The dramatic force of Reynolds's composition is easily brought out by a straightforward comparison with another double full-length picture quite possibly inspired by it. In 1782 Joseph Wright of Derby exhibited a portrait of two young boys, Francis and Charles Mundy, 'in the characters of archers'. The result is charming and colourful but entirely lacking in Reynolds's sense of dramatic movement. The tradition of painting young people with bows and arrows did not die out in the 18th Century. Among later examples we could cite William Powell Frith's picture, now in Exeter Art Gallery, in which his three daughters perform as 'English Archers' --a pleasant, but equally tame invention, painted almost a century later.

The single figure of the gentleman-archer continues in the work of Sir Henry Raeburn and John Hoppner. A most elegant example is the portrait of Sir Foster Cunliffe painted by Hoppner about 1787 (with Leger Galleries in 1989). Fashionably dressed, he has taken off his splendid black hat and placed it on the ground as he steps forward, drawing an arrow from the quiver at his side and looking round, with an expression of alert but calm anticipation for a suitable target. Sir Foster evidently took his archery seriously and founded, with the support of the Prince of Wales, the Society of Royal British Bowmen. His portrait may well commemorate his tenure as President of the Society. Raeburn's justly celebrated portrait of Dr Nathaniel Spens (Queen's Bodyguard for Scotland: Royal Company of Archers) was completed circa 1793. It is closer to Reynolds's Archers than to Hoppner's picture in the way that the subject is shown at a moment of psychological tension, taking aim, and is placed in a dark woodland setting rather than, like Sir Foster Cunliffe, stepping forward into a sunlit, open field.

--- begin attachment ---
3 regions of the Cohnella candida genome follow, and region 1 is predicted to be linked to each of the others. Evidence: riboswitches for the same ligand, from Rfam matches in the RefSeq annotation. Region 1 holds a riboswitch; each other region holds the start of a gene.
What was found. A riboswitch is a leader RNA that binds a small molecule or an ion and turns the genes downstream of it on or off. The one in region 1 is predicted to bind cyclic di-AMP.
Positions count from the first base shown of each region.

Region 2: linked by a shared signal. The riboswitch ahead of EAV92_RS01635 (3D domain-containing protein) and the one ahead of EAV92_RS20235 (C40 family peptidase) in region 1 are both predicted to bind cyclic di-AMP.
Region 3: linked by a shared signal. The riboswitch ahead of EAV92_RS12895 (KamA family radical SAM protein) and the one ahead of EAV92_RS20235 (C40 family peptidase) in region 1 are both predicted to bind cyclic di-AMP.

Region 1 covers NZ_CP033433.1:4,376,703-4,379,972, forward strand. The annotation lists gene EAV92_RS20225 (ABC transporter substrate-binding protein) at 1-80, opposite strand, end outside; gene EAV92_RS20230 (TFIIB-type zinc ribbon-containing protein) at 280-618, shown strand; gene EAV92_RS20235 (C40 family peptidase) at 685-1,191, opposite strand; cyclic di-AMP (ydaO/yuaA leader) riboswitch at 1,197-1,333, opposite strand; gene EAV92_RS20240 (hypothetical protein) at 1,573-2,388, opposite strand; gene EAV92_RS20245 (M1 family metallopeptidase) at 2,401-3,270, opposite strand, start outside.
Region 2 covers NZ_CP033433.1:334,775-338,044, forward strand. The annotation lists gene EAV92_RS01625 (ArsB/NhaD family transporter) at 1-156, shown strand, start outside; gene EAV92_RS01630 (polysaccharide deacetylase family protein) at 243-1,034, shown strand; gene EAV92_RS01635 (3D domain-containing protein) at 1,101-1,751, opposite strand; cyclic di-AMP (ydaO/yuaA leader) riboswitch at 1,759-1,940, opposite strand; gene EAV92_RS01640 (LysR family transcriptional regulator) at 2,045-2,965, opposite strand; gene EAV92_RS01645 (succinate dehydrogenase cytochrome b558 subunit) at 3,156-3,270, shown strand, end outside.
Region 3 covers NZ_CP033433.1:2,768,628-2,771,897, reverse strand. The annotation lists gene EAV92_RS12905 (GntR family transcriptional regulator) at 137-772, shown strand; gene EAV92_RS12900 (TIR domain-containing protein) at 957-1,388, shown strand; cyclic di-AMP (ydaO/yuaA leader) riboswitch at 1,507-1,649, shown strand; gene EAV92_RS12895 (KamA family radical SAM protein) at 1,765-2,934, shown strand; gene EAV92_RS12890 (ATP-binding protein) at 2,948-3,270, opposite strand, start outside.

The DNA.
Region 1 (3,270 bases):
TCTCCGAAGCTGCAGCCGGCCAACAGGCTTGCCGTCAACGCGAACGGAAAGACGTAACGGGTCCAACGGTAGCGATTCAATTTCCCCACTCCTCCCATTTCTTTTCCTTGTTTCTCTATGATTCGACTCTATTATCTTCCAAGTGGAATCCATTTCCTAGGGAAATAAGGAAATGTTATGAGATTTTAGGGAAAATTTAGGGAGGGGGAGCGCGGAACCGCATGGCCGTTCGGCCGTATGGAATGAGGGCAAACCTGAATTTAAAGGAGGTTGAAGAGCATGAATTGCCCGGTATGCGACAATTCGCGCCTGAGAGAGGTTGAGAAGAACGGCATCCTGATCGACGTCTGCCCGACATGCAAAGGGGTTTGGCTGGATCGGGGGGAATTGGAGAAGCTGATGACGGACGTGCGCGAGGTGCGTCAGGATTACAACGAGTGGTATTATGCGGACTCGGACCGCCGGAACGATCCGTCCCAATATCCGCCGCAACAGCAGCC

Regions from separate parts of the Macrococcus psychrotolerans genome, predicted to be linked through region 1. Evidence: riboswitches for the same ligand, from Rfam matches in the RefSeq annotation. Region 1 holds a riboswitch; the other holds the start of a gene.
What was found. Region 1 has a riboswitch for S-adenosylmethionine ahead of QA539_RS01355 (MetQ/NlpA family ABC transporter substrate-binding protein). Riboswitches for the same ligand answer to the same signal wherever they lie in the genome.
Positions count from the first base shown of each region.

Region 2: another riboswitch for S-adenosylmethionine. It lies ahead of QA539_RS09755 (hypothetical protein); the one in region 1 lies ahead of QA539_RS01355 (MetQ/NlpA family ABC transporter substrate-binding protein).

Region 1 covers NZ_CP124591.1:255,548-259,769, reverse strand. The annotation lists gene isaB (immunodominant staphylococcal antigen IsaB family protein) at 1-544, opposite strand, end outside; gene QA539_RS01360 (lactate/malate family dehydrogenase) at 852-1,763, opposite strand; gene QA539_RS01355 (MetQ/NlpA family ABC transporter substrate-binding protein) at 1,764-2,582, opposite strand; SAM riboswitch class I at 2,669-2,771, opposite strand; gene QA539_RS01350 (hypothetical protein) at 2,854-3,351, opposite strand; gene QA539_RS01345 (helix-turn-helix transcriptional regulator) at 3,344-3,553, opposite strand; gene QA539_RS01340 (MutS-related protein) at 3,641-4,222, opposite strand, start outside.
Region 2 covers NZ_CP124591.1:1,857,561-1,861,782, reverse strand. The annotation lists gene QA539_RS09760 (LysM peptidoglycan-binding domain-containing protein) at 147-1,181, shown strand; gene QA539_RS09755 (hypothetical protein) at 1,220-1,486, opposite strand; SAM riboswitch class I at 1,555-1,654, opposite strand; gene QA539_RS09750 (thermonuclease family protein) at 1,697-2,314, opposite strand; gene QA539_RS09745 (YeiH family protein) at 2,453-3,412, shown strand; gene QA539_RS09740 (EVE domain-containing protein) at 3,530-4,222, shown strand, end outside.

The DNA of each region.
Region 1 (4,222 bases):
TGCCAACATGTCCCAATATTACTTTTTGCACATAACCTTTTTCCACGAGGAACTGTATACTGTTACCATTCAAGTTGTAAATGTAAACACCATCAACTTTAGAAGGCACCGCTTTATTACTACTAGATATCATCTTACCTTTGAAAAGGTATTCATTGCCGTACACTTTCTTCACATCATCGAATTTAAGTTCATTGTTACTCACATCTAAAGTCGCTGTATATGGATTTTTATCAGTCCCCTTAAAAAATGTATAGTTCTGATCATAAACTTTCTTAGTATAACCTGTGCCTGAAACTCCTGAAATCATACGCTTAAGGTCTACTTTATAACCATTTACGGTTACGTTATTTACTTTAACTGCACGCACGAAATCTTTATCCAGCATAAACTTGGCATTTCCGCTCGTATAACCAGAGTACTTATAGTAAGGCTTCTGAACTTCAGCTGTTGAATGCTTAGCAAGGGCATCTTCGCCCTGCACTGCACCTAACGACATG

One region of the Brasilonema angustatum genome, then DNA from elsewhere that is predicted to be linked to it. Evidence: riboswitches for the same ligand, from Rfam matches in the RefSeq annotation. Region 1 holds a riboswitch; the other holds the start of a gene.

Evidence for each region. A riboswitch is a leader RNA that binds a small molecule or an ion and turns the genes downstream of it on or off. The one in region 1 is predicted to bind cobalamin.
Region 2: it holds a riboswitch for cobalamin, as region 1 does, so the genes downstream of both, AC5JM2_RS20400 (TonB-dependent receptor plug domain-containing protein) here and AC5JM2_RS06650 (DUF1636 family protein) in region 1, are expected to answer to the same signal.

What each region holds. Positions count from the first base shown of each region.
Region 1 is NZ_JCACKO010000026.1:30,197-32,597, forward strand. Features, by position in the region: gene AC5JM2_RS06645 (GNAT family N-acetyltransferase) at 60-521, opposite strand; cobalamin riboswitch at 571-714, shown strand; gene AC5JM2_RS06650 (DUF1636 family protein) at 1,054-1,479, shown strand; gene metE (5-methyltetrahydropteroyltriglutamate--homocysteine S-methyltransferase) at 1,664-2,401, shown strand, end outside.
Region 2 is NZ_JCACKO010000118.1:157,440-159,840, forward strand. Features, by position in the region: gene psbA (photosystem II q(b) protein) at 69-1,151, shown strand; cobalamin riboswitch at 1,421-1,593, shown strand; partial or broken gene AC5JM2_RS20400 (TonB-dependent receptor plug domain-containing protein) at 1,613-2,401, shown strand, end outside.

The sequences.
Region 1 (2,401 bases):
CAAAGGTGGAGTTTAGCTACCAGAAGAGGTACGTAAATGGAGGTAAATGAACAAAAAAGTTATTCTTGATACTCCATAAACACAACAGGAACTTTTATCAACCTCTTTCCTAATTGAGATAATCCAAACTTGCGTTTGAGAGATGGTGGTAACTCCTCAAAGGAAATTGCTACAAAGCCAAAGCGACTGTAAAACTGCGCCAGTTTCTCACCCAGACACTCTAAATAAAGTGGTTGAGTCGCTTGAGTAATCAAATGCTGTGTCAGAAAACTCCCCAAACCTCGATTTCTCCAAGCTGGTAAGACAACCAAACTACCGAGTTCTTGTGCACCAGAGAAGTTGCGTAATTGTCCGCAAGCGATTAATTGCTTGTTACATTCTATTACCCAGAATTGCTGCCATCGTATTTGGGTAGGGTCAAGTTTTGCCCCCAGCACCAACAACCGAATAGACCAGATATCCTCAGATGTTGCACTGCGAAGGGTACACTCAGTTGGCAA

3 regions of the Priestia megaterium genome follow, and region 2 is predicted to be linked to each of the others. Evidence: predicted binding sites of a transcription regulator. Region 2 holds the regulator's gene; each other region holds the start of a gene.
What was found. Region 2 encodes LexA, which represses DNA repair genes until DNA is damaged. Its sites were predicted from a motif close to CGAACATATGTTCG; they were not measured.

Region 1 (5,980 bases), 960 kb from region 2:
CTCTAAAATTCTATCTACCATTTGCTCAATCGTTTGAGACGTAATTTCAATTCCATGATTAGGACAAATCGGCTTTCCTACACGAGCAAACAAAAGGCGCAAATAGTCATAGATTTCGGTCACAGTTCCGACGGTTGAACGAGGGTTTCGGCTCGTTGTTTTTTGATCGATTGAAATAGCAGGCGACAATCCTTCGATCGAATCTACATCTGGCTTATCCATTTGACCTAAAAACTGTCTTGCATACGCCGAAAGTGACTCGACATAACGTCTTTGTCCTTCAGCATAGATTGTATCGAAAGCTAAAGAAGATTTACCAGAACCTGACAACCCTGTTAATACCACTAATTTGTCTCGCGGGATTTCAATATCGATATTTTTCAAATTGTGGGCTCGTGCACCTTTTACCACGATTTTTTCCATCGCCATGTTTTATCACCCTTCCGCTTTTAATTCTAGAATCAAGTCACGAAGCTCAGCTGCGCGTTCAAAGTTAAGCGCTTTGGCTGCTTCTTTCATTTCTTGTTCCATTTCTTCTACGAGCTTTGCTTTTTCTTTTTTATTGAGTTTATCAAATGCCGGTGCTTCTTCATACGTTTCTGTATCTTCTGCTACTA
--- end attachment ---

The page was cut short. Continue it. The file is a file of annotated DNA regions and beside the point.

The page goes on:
The Archers is well documented. There are appointments with 'Lord Sidney' (incorrectly so-called) on 5 and 12 August 1769 (both at midday) and several more with 'Archers', perhaps models standing in for the young gentlemen, in 1769. it was shown at the Royal Academy in 1770 when Horace Walpole wrote 'Trees very fine' in his copy of the exhibition catalogue. During the week beginning 2 November 1772 Reynolds jotted a note to 'write to Lord Sidny' (sic), perhaps in connection with payment. References to Mr Acland are harder to interpret. He had numerous appointments in 1769 but it is impossible to know which were sittings for this picture and which for a single portrait of him painted about the same time and which used to hang at Killerton. A late payment of £300, 'Col Acland, for his and Lord Sidney's picture', is recorded in the artist's Ledger in June 1779. The picture's subsequent history is curious. The sitters quarrelled, as Tom Taylor recalled, 'and each declined paying for it and taking it home'. The debt was settled, however, in 1779, after Acland's early death, and the picture, as a result of the marriage in 1796 of his heiress Elizabeth, passed to the 2nd Earl of Carnarvon. Ellis Waterhouse, the leading 20th Century Reynolds expert, described it as 'a noble picture.' He illustrated it in his standard 1941 monograph; and finally, just before his death in 1985, selected it for the major Reynolds exhibition at the Royal Academy in 1986.

D.M.

Dr David Mannings, University of Aberdeen, is the author of Sir Joshua Reynolds: A Complete Catalogue of his Paintings, published by Yale University Press for the Paul Mellon Centre.